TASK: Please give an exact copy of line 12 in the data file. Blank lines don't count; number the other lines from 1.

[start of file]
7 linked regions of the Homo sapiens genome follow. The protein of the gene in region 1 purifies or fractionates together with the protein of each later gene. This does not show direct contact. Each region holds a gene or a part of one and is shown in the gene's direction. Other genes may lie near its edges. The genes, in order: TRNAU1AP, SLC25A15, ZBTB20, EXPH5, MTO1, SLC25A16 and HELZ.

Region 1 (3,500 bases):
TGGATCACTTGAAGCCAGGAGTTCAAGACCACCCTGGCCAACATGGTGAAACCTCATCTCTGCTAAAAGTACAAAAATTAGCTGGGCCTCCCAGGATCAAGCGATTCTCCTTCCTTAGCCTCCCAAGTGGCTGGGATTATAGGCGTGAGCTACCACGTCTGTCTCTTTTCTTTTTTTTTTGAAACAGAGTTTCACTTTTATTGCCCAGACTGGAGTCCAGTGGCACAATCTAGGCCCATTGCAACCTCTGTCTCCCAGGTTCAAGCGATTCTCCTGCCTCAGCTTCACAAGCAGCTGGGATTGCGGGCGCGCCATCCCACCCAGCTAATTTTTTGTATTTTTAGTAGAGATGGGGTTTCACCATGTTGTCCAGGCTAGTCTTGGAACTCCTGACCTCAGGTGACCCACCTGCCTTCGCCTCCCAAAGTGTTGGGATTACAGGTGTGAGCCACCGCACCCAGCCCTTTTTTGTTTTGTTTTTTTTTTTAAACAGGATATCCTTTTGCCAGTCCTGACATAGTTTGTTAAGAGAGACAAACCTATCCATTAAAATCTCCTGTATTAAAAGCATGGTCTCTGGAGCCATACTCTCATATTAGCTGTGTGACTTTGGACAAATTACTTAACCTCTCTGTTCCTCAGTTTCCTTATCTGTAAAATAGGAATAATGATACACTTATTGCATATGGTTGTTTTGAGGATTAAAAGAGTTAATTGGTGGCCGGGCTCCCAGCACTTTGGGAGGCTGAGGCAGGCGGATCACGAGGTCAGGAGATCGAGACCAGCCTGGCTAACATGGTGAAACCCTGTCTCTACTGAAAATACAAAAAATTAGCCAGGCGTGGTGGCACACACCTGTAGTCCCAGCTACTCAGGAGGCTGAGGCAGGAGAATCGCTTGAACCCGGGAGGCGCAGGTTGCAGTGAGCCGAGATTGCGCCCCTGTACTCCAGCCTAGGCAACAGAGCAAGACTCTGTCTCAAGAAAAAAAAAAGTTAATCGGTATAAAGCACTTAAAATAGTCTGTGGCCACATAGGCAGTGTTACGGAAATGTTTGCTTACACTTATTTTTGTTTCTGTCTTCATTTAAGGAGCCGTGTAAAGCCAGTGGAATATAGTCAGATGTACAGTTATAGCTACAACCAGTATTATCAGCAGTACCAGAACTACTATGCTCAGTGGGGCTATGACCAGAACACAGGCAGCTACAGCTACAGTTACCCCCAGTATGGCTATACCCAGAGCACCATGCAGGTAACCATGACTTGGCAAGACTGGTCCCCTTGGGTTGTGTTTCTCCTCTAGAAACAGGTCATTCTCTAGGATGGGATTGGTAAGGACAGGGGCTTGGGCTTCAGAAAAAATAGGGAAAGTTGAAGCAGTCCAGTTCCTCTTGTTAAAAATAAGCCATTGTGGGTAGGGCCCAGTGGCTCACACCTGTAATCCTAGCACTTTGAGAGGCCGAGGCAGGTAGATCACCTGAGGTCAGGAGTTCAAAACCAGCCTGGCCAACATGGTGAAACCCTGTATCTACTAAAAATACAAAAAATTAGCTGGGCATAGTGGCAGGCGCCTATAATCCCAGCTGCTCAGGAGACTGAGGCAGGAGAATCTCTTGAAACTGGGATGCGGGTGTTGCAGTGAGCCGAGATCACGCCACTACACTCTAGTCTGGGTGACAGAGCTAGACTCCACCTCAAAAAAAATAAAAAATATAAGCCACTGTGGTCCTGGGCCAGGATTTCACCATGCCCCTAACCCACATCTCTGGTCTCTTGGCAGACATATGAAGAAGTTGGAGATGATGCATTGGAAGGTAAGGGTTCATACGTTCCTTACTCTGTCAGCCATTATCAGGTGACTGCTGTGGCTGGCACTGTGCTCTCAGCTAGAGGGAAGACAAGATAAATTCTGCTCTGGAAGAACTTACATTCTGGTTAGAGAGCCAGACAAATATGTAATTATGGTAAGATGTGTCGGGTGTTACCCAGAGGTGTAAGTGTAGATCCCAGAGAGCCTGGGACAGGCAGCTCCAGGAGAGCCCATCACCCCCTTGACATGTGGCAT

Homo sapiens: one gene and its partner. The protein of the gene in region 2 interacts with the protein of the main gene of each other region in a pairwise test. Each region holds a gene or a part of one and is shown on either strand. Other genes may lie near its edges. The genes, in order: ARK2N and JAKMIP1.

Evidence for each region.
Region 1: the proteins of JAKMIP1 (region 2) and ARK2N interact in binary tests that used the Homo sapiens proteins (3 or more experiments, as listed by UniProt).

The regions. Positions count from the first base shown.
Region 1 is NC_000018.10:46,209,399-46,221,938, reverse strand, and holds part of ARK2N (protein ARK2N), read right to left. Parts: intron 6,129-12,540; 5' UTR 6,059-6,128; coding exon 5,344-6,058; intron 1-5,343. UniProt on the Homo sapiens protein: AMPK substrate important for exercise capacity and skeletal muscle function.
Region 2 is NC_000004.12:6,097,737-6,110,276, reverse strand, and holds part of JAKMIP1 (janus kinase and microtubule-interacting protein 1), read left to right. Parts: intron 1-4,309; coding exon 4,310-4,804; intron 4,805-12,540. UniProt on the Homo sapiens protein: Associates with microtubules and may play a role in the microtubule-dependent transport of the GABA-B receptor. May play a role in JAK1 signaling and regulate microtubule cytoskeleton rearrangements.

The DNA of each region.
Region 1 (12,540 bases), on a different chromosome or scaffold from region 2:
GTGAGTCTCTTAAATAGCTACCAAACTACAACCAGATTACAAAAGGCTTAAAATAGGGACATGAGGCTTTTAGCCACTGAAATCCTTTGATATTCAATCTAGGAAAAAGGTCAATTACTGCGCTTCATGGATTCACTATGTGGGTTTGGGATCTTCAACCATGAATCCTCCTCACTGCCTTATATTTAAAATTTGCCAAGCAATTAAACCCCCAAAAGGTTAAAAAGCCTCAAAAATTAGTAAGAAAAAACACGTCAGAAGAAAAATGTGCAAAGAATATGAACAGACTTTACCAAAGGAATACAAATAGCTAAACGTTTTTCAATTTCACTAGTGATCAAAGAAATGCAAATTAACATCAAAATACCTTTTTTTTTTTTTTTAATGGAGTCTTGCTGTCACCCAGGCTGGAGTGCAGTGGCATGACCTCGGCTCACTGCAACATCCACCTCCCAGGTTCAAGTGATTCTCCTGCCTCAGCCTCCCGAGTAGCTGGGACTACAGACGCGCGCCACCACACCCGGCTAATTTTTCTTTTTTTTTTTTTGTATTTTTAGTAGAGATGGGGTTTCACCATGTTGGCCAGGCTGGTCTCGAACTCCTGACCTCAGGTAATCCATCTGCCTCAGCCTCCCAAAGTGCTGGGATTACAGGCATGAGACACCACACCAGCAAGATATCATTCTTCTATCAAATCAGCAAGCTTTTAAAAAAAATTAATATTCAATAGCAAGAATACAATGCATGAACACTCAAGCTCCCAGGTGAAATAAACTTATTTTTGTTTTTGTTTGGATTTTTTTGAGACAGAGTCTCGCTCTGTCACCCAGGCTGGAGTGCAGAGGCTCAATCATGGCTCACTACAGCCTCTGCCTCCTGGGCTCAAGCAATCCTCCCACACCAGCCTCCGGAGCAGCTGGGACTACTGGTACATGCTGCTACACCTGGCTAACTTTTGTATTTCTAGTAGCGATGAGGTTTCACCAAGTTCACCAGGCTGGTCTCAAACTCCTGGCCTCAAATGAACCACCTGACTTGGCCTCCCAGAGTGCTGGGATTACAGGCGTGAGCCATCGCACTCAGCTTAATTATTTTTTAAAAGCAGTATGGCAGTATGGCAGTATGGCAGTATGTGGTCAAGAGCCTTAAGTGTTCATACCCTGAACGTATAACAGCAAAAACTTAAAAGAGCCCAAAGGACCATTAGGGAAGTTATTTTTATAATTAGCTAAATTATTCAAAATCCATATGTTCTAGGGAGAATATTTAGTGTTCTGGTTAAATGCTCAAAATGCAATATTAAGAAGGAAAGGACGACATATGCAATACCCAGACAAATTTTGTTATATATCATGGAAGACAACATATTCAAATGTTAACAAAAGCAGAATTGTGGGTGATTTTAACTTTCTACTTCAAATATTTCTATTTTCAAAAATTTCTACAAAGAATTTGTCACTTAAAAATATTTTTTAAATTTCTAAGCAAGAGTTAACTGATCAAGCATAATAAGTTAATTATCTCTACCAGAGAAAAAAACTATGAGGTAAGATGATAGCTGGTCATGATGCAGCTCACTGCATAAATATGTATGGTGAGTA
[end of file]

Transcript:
GTGAGTCTCTTAAATAGCTACCAAACTACAACCAGATTACAAAAGGCTTAAAATAGGGACATGAGGCTTTTAGCCACTGAAATCCTTTGATATTCAATCTAGGAAAAAGGTCAATTACTGCGCTTCATGGATTCACTATGTGGGTTTGGGATCTTCAACCATGAATCCTCCTCACTGCCTTATATTTAAAATTTGCCAAGCAATTAAACCCCCAAAAGGTTAAAAAGCCTCAAAAATTAGTAAGAAAAAACACGTCAGAAGAAAAATGTGCAAAGAATATGAACAGACTTTACCAAAGGAATACAAATAGCTAAACGTTTTTCAATTTCACTAGTGATCAAAGAAATGCAAATTAACATCAAAATACCTTTTTTTTTTTTTTTAATGGAGTCTTGCTGTCACCCAGGCTGGAGTGCAGTGGCATGACCTCGGCTCACTGCAACATCCACCTCCCAGGTTCAAGTGATTCTCCTGCCTCAGCCTCCCGAGTAGCTGGGACTACAGACGCGCGCCACCACACCCGGCTAATTTTTCTTTTTTTTTTTTTGTATTTTTAGTAGAGATGGGGTTTCACCATGTTGGCCAGGCTGGTCTCGAACTCCTGACCTCAGGTAATCCATCTGCCTCAGCCTCCCAAAGTGCTGGGATTACAGGCATGAGACACCACACCAGCAAGATATCATTCTTCTATCAAATCAGCAAGCTTTTAAAAAAAATTAATATTCAATAGCAAGAATACAATGCATGAACACTCAAGCTCCCAGGTGAAATAAACTTATTTTTGTTTTTGTTTGGATTTTTTTGAGACAGAGTCTCGCTCTGTCACCCAGGCTGGAGTGCAGAGGCTCAATCATGGCTCACTACAGCCTCTGCCTCCTGGGCTCAAGCAATCCTCCCACACCAGCCTCCGGAGCAGCTGGGACTACTGGTACATGCTGCTACACCTGGCTAACTTTTGTATTTCTAGTAGCGATGAGGTTTCACCAAGTTCACCAGGCTGGTCTCAAACTCCTGGCCTCAAATGAACCACCTGACTTGGCCTCCCAGAGTGCTGGGATTACAGGCGTGAGCCATCGCACTCAGCTTAATTATTTTTTAAAAGCAGTATGGCAGTATGGCAGTATGGCAGTATGTGGTCAAGAGCCTTAAGTGTTCATACCCTGAACGTATAACAGCAAAAACTTAAAAGAGCCCAAAGGACCATTAGGGAAGTTATTTTTATAATTAGCTAAATTATTCAAAATCCATATGTTCTAGGGAGAATATTTAGTGTTCTGGTTAAATGCTCAAAATGCAATATTAAGAAGGAAAGGACGACATATGCAATACCCAGACAAATTTTGTTATATATCATGGAAGACAACATATTCAAATGTTAACAAAAGCAGAATTGTGGGTGATTTTAACTTTCTACTTCAAATATTTCTATTTTCAAAAATTTCTACAAAGAATTTGTCACTTAAAAATATTTTTTAAATTTCTAAGCAAGAGTTAACTGATCAAGCATAATAAGTTAATTATCTCTACCAGAGAAAAAAACTATGAGGTAAGATGATAGCTGGTCATGATGCAGCTCACTGCATAAATATGTATGGTGAGTA